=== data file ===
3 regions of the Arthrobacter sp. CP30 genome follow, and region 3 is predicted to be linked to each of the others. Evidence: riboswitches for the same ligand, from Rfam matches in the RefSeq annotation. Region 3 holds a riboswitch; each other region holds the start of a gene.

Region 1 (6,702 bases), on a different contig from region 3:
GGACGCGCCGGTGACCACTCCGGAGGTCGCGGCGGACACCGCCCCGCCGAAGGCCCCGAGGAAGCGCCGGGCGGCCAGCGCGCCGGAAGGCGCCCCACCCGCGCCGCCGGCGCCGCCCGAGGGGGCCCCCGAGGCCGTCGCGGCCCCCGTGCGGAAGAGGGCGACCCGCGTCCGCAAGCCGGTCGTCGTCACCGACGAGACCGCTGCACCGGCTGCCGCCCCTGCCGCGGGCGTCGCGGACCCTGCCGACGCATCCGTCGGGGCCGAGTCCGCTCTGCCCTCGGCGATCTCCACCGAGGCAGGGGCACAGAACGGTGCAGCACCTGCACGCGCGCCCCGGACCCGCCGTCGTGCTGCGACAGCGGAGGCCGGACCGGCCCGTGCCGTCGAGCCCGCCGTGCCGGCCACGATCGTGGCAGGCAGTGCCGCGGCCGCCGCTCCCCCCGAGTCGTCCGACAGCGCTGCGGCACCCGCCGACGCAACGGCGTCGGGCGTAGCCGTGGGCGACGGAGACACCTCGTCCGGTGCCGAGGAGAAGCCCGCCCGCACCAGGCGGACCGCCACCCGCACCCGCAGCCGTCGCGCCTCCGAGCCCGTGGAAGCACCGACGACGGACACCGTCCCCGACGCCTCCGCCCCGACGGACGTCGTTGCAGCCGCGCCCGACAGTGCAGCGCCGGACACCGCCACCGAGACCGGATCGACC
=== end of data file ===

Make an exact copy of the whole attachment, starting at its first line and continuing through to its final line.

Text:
3 regions of the Arthrobacter sp. CP30 genome follow, and region 3 is predicted to be linked to each of the others. Evidence: riboswitches for the same ligand, from Rfam matches in the RefSeq annotation. Region 3 holds a riboswitch; each other region holds the start of a gene.

Region 1 (6,702 bases), on a different contig from region 3:
GGACGCGCCGGTGACCACTCCGGAGGTCGCGGCGGACACCGCCCCGCCGAAGGCCCCGAGGAAGCGCCGGGCGGCCAGCGCGCCGGAAGGCGCCCCACCCGCGCCGCCGGCGCCGCCCGAGGGGGCCCCCGAGGCCGTCGCGGCCCCCGTGCGGAAGAGGGCGACCCGCGTCCGCAAGCCGGTCGTCGTCACCGACGAGACCGCTGCACCGGCTGCCGCCCCTGCCGCGGGCGTCGCGGACCCTGCCGACGCATCCGTCGGGGCCGAGTCCGCTCTGCCCTCGGCGATCTCCACCGAGGCAGGGGCACAGAACGGTGCAGCACCTGCACGCGCGCCCCGGACCCGCCGTCGTGCTGCGACAGCGGAGGCCGGACCGGCCCGTGCCGTCGAGCCCGCCGTGCCGGCCACGATCGTGGCAGGCAGTGCCGCGGCCGCCGCTCCCCCCGAGTCGTCCGACAGCGCTGCGGCACCCGCCGACGCAACGGCGTCGGGCGTAGCCGTGGGCGACGGAGACACCTCGTCCGGTGCCGAGGAGAAGCCCGCCCGCACCAGGCGGACCGCCACCCGCACCCGCAGCCGTCGCGCCTCCGAGCCCGTGGAAGCACCGACGACGGACACCGTCCCCGACGCCTCCGCCCCGACGGACGTCGTTGCAGCCGCGCCCGACAGTGCAGCGCCGGACACCGCCACCGAGACCGGATCGACC